Good luck! 

    Lilypie Kids Birthday tickers


  • He's almost 20 months old now.  They did both the MCHAT and the Ages and Stages.

    He seems to do the toe walking very little - maybe once or twice a day.  It seemed like a lot a week or so ago when he started, but now not so much.  The finger thing he seems to do if he's just sitting listening to a book or something.  Maybe a few times a day.  

    His fine and gross motor skills are great and during the evaluation they said he was definitely ahead in these areas - around the 24 month or higher mark.  

    As far as the play - he plays completely typical.  Or, at least I think he does.  He plays with a large variety of toys and all in the correct way.  He does pretend play with toys - basic things like car stuff and making noises with them, he pretend plays with these little animals he has and walks them and makes sound effects for them and he pretends with kitchen stuff.  He has these rocks we let him play with outside and he takes plastic bowls and it's like he's pretending to make a meal and then pretends to eat them saying" mmmm" or "yum yums."  He does engage me in this and will often offer me some of these rocks (pretend food).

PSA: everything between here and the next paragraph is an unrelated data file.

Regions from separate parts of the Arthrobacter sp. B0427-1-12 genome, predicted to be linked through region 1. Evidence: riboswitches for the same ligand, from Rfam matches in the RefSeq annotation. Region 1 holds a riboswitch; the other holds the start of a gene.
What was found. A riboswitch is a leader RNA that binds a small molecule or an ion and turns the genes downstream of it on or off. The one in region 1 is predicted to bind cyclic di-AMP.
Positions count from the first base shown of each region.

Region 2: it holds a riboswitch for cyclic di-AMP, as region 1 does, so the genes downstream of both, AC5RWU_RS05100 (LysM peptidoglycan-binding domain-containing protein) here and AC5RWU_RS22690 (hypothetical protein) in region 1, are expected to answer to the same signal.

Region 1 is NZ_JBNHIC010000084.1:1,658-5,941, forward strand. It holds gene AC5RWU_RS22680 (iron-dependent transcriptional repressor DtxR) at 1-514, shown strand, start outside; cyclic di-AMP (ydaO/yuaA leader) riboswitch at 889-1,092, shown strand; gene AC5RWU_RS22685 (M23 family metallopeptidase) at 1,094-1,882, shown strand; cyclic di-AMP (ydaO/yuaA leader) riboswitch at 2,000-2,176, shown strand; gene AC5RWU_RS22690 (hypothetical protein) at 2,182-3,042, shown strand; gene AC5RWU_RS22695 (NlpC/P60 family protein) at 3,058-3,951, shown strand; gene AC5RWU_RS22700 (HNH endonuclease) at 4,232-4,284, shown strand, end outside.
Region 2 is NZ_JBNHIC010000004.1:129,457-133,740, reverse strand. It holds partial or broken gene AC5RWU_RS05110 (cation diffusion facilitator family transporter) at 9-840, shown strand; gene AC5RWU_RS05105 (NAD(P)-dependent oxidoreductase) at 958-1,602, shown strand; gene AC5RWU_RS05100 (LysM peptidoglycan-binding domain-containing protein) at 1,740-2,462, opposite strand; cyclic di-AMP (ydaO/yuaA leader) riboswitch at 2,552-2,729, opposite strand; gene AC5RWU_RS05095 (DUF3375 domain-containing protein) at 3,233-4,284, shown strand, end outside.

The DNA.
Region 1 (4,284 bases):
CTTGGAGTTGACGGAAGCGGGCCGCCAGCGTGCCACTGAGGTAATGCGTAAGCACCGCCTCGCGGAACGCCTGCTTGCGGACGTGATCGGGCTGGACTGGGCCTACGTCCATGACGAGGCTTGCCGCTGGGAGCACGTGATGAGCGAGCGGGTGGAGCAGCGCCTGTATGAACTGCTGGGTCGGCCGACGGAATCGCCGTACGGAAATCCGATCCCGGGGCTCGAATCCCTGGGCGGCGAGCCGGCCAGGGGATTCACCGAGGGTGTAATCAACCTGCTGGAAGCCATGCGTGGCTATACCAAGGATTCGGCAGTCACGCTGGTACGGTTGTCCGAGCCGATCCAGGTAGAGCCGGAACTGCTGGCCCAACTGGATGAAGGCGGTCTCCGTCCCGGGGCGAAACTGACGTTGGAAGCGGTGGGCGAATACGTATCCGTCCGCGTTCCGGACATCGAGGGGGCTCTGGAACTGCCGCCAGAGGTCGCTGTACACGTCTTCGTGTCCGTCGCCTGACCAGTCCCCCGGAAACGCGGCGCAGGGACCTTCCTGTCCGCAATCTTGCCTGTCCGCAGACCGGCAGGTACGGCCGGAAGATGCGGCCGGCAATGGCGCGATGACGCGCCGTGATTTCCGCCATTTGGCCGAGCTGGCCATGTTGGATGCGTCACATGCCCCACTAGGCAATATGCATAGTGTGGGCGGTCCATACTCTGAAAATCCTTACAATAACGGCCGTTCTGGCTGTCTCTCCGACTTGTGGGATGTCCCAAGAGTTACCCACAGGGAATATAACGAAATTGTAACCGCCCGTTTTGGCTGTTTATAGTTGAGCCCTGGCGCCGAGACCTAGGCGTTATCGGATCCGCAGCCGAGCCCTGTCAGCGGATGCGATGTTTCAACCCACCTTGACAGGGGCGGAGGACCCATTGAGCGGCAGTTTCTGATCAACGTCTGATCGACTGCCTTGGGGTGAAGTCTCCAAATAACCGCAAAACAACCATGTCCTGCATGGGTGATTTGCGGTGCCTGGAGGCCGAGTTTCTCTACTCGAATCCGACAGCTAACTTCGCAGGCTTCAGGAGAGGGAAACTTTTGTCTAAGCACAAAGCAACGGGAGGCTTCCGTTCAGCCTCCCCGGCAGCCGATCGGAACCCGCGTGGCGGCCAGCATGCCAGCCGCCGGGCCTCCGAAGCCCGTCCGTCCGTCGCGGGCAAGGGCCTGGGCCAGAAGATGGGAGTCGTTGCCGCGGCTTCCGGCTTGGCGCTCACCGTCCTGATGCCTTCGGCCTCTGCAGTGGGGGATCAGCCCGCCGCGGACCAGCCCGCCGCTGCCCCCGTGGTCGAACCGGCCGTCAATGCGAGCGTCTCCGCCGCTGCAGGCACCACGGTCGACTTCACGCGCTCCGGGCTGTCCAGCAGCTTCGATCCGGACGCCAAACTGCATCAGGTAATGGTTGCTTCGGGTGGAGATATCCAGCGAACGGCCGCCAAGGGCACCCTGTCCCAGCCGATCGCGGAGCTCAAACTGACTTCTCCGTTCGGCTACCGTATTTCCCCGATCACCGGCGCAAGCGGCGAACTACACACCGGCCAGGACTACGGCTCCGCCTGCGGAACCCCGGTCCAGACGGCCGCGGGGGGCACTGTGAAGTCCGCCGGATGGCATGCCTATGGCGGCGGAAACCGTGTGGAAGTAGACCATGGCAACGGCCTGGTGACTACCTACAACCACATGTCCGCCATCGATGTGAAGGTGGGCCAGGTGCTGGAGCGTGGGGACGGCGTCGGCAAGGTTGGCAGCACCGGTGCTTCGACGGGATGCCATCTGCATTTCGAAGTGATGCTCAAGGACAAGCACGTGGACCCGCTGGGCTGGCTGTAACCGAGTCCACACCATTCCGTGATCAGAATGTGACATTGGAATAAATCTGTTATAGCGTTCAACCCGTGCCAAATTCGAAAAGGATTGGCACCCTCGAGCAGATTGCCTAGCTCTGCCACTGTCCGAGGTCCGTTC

He asks for help with a lot of things and will always bring me things to help him with.  He makes excellent eye contact too when asking for help or just throughout the day.  He brings me tons of books to read, but again - I don't think that's the same as engaging me in play.

    He doesn't seem to really have any other sensory thing going on, so that's why I am confused.  When the EI people came there was a special educator there and she said she even works with lots of kids with autism.  She asked a number of sensory type of questions and he fit none of them.  He doesn't have any food issues, doesn't mind loud noises and doesn't have a single issue in crowded places.  In fact, he becomes a social butterfly if you take him to the grocery store.  So again...it's just so ridiculously confusing.  

    Oh, and while he doesn't engage in playing with his cars or mega blocks or whatever, he does engage us in play like peek a boo or games of chase.  He will hide behind the curtains or he just started to take his toys and cover his eyes with them and expect us to say, "where is aiden?"  He also loves running away and if we don't chase him he looks back and yells.  He finds both of these hysterical. 

    Sorry.  I know this is all over the place.  

    I guess all I can do is do the speech and see what comes of it.